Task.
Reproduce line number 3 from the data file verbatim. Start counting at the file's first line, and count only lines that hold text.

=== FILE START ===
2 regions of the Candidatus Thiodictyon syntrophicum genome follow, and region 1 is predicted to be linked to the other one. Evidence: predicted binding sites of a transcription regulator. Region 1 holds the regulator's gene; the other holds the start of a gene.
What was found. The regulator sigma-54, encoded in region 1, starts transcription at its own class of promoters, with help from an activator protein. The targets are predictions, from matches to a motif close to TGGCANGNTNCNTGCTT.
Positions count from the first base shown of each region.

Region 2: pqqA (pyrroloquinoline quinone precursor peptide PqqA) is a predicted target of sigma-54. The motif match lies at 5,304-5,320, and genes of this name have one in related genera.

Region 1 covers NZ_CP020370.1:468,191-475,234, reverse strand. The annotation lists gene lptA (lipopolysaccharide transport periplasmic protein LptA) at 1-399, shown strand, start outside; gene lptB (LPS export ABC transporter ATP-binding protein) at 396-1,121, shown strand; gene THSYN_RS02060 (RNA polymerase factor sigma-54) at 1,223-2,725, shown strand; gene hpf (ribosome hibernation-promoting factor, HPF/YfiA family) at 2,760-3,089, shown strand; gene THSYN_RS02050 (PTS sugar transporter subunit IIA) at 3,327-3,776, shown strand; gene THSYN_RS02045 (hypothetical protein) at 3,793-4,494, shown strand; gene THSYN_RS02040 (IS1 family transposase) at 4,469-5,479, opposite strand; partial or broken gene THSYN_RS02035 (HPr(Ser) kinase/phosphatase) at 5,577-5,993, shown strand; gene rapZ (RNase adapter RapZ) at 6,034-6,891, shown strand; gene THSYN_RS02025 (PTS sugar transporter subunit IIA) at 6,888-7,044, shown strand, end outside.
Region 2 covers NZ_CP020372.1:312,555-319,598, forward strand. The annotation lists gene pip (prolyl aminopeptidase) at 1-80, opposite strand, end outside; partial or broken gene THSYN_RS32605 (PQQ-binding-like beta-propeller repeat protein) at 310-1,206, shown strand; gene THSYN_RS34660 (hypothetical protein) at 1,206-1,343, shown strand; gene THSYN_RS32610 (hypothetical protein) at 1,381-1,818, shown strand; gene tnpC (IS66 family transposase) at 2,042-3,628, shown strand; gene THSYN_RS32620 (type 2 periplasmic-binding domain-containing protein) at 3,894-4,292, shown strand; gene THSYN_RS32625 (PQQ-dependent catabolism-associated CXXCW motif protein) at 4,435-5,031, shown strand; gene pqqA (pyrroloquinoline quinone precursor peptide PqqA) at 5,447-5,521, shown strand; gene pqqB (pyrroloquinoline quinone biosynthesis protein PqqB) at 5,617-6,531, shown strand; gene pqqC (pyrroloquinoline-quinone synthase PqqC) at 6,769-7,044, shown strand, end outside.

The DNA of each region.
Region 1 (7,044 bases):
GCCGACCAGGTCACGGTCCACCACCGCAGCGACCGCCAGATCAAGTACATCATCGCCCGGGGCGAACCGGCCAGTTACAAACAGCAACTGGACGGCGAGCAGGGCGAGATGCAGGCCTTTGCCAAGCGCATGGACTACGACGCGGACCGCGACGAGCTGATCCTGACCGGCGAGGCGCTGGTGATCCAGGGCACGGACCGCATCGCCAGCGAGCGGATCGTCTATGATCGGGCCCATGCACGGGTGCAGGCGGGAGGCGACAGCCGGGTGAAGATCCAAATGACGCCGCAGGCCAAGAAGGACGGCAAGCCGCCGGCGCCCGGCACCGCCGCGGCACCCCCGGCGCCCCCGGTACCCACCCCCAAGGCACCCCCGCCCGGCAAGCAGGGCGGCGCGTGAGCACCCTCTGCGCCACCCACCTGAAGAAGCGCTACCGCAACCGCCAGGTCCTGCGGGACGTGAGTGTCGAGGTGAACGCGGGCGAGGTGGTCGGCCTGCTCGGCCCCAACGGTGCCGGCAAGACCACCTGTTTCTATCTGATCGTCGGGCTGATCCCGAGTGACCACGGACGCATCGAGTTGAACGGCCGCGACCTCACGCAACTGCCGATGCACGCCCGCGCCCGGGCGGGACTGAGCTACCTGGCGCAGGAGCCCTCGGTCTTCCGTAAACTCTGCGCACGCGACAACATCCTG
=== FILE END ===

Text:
Positions count from the first base shown of each region.